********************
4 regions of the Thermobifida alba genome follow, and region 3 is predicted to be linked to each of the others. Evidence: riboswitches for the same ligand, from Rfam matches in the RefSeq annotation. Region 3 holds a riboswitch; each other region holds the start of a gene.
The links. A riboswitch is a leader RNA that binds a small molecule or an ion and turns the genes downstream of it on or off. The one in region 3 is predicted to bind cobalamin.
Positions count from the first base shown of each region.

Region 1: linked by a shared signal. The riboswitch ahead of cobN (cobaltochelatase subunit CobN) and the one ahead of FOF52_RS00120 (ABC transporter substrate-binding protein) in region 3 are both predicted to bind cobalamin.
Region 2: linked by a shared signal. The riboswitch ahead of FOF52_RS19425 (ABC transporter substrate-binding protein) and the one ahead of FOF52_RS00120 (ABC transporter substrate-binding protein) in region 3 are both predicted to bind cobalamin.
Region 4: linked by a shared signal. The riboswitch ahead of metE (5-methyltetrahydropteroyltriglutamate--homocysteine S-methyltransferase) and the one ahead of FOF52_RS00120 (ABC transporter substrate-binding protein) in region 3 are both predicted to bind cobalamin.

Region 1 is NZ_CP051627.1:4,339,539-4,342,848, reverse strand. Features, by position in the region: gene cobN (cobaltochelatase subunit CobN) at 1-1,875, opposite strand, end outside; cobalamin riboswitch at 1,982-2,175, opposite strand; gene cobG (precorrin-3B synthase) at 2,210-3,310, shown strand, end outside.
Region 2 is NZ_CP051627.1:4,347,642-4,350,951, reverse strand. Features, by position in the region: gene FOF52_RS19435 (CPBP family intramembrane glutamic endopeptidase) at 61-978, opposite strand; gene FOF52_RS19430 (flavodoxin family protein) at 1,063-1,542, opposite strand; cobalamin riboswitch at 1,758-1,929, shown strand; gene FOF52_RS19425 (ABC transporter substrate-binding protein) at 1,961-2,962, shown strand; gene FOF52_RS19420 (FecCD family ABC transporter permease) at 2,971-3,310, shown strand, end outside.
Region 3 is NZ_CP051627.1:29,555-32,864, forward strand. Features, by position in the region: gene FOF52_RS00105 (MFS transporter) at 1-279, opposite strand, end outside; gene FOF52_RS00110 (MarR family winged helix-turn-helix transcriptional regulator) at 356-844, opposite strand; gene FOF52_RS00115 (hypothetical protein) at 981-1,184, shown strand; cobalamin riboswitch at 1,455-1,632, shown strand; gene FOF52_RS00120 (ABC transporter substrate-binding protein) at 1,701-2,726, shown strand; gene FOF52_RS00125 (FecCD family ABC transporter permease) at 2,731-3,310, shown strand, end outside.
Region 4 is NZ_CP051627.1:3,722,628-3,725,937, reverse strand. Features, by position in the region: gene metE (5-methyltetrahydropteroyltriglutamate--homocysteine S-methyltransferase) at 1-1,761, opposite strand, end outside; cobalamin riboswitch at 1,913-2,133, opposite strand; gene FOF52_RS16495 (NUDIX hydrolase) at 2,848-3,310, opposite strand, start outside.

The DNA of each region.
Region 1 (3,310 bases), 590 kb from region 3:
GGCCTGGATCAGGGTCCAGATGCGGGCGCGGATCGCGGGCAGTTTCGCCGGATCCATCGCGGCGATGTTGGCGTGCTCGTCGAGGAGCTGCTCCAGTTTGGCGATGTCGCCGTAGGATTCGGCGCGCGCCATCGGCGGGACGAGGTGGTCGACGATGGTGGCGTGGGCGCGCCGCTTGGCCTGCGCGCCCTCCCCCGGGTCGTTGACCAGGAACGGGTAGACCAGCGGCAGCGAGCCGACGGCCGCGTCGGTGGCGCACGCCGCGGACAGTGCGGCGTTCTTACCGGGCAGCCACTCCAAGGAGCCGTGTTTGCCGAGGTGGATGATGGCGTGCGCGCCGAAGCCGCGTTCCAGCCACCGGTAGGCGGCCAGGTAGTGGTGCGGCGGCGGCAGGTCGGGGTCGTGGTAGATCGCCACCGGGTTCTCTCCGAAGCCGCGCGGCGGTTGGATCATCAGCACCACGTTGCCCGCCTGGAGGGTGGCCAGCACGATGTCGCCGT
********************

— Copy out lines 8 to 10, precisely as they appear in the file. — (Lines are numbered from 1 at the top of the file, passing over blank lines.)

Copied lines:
Region 2 is NZ_CP051627.1:4,347,642-4,350,951, reverse strand. Features, by position in the region: gene FOF52_RS19435 (CPBP family intramembrane glutamic endopeptidase) at 61-978, opposite strand; gene FOF52_RS19430 (flavodoxin family protein) at 1,063-1,542, opposite strand; cobalamin riboswitch at 1,758-1,929, shown strand; gene FOF52_RS19425 (ABC transporter substrate-binding protein) at 1,961-2,962, shown strand; gene FOF52_RS19420 (FecCD family ABC transporter permease) at 2,971-3,310, shown strand, end outside.
Region 3 is NZ_CP051627.1:29,555-32,864, forward strand. Features, by position in the region: gene FOF52_RS00105 (MFS transporter) at 1-279, opposite strand, end outside; gene FOF52_RS00110 (MarR family winged helix-turn-helix transcriptional regulator) at 356-844, opposite strand; gene FOF52_RS00115 (hypothetical protein) at 981-1,184, shown strand; cobalamin riboswitch at 1,455-1,632, shown strand; gene FOF52_RS00120 (ABC transporter substrate-binding protein) at 1,701-2,726, shown strand; gene FOF52_RS00125 (FecCD family ABC transporter permease) at 2,731-3,310, shown strand, end outside.
Region 4 is NZ_CP051627.1:3,722,628-3,725,937, reverse strand. Features, by position in the region: gene metE (5-methyltetrahydropteroyltriglutamate--homocysteine S-methyltransferase) at 1-1,761, opposite strand, end outside; cobalamin riboswitch at 1,913-2,133, opposite strand; gene FOF52_RS16495 (NUDIX hydrolase) at 2,848-3,310, opposite strand, start outside.